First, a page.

I think I may have just solved a Millennium Problem. I found an exact 3D solution to Navier-Stokes equations that has a finite time singularity. The velocity, pressure, and force are all spatially periodic. The solution has a time singularity at t=T, where T is greater than zero and less than infinity.

I think it's correct, but I may have overlooked something. I don't have a Phd, but I'm not a complete noob. I have a Bachelor of Science in Mechanical Engineering. I posted it on vixra because I'm not endorsed on arxiv. Is the counterexample correct? thanks.


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    $\begingroup$ I haven't read your paper in detail, but (assuming your computations are correct) it seems as though what you've shown is "there exist initial conditions $u_0(x,t)$ and forcing $f(x,t)$ such that there is a solution to the N-S equations with a finite-time singularity" whereas what the problem asks for is "There exist initial conditions $u_0(x,t)$ and forcing $f(x,t)$ for which there exist no solutions satisfying appropriate smoothness and finite energy conditions." That is, you've demonstrated the existence of one bad solution, instead of the non-existence of good solutions. $\endgroup$ Feb 10 '12 at 8:34
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    $\begingroup$ As I've understood it it's already been proven by Jean Leray that solutions are unique and smooth for small time according to: ams.org/journals/tran/1971-157-00/S0002-9947-1971-0277929-7/… So doesn't that mean that the solution is unique and hence, there is no "good solution" for those initial conditions and forcing function? $\endgroup$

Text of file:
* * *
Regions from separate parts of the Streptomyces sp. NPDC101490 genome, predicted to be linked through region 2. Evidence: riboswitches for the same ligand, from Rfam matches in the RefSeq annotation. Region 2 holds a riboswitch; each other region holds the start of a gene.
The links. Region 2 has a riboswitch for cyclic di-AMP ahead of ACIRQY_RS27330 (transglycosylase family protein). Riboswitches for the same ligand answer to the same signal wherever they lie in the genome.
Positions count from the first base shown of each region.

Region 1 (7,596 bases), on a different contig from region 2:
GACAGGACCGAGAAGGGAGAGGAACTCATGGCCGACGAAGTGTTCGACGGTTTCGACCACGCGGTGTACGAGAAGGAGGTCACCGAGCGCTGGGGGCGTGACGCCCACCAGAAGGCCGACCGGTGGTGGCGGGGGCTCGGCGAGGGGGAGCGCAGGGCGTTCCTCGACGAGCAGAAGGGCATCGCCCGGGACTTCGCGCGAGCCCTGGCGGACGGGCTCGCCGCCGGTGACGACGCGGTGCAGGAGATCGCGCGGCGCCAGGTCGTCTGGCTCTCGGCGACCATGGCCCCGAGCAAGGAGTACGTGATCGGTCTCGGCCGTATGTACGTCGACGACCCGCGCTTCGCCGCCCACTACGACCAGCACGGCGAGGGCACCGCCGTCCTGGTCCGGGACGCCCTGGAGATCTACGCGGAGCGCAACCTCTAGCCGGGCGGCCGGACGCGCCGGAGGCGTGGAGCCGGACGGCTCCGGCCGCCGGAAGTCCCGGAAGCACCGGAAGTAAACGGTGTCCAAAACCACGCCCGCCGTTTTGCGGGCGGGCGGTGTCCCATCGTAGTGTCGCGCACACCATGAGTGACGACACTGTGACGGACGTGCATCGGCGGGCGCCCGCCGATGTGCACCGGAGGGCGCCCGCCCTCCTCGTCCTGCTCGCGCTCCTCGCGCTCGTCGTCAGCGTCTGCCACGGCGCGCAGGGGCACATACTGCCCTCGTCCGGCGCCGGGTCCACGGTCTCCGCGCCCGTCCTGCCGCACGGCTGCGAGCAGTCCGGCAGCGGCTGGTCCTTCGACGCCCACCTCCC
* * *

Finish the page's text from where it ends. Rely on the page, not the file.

– A.G.
    Feb 10 '12 at 12:36
  • $\begingroup$ Just send this paper to a reputable journal. $\endgroup$
    – Jon
    Feb 10 '12 at 14:06

Nice try! But I think it likely there is no singularity at $t=T$ as you claim. The function $$g(x)=\arctan\left(\frac{\sqrt2}2 \tan x\right)$$ has derivative $$g'(x) = \frac{2\sqrt 2}{3+\cos^2x -\sin^2 x},$$ with no blowup at $x=\pi/2$ as you might think.

A result of Constantin and Fefferman from 1993 shows that if the direction of the vorticity remains smooth (Lipschitz is enough), then a Navier-Stokes solution cannot blow up. This also appears to rule out your solution as a counterexample.

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    $\begingroup$ Also, good sensible-looking write-up. Most submissions here that say: please check my arxiv/vixra paper, are clearly from cranks. This one is not. $\endgroup$
    – GEdgar
    Feb 10 '12 at 15:42

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